A deep water oil spill in the northeast Atlantic would be more difficult to combat than the Deepwater Horizon spill of 2010, and the use of a dispersant in those waters would create a subsea ‘dirty blizzard' of marine oil snow, according to new research from Heriot-Watt.
The new research from the university's Institute of Mechanical, Process & Energy Engineering (IMPEE), published in Frontiers in Microbiology, shows that the use of a dispersant in the Faroe-Shetland Channel after an oil spill would trigger conditions similar to the aftermath of Deepwater Horizon: the formation of marine oil snow (MOS).
MOS comprises sticky, floating organic particles that are visible to the naked eye and contain oil droplets from spills. MOS sinks rapidly, which has two effects: it vanishes much of the oil from the surface, leading observers to think the spill has been cleaned up, and it carries the oil to the seabed, with potentially damaging effects on deep sea ecosystems.
The rapid sinking of copious quantities of MOS to the seabed was the ‘dirty blizzard' that occurred during the Deepwater Horizon spill, and may have accounted for vast quantities of oil that impacted much of the continental slope in the northern Gulf of Mexico around the Macondo wellhead.
Dr Tony Gutierrez, Associate Professor of Microbiology at Heriot-Watt University, said, “The Faroe-Shetland Channel is at the frontier of deep water petroleum exploration, so there is a pressing need for fundamental research in this region.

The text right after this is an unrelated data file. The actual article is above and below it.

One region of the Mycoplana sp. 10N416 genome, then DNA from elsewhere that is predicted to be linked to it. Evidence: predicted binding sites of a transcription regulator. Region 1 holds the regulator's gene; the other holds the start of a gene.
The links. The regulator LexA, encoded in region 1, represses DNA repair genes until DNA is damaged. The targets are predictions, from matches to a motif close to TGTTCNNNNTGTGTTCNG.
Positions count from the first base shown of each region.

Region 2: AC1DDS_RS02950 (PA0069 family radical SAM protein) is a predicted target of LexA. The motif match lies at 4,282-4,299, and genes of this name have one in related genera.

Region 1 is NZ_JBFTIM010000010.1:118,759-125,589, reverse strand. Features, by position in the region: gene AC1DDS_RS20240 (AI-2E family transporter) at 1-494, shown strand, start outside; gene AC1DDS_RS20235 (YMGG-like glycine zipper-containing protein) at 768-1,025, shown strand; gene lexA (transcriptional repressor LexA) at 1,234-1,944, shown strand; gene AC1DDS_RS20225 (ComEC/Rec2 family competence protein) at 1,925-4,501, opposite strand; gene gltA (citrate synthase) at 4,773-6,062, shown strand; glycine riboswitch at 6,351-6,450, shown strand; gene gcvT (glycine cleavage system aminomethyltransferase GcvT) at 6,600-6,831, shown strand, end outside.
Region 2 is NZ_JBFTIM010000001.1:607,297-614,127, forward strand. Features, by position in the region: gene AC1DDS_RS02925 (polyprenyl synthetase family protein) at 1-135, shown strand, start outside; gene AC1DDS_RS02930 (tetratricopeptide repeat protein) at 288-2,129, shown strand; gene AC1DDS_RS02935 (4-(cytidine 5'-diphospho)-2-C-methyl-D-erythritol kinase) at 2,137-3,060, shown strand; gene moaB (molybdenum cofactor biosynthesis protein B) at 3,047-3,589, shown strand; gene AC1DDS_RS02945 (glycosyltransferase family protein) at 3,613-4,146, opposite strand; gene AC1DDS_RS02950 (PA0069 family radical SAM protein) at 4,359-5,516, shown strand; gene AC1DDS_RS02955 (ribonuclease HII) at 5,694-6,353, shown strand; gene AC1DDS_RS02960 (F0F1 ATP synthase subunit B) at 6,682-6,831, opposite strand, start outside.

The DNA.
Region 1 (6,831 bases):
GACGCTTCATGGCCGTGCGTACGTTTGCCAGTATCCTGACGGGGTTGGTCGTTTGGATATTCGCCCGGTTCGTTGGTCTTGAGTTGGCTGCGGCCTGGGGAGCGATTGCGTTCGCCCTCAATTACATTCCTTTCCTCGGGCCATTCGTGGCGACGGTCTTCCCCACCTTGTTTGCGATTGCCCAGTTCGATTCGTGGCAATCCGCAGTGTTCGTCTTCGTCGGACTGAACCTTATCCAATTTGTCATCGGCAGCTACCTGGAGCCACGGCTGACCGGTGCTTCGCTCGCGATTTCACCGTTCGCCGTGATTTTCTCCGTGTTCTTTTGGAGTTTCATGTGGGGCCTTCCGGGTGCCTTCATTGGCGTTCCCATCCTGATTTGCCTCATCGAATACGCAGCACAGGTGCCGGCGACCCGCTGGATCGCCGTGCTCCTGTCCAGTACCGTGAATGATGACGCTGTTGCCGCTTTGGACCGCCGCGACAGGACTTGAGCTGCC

“The area is already home to oil rigs that are extracting oil at depths of down to 500m, and the region is being scoped for oil at much greater depths.
"The possibility of a deep sea spill in this area in the future cannot be discounted, so it's vital we know how to respond."
Laura Duran Suja, a PhD student at Heriot-Watt University and member of the NERC Centre for Doctoral Training (CDT) in Oil & Gas, led the study and took surface seawater samples from the water mass known as the Modified North Atlantic Wester (MNAW), near the Schiehallion oil field, and incubated them with the oil under conditions simulating the sea surface.
Over the course of six weeks she studied the microbial response, including of the oil-degrading bacterial communities, and observed the formation of MOS in incubations treated with dispersant and/or nutrients.
Dr Gutierrez said: “Our data indicates that in the event of an oil spill in the Faroe-Shetland Channel, the use of dispersants could trigger the formation of MOS. The good news is that the MOS harbours rich communities of oil-degrading bacteria, which have an important role in ‘eating' up the oil.”
This work is the first of its kind to test dispersants on the microbial response and formation of MOS in the event of an oil spill in the Faroe-Shetland Channel.
For more information, visit the Gutierrez Group research page: http://www.tony-gutierrez.com/.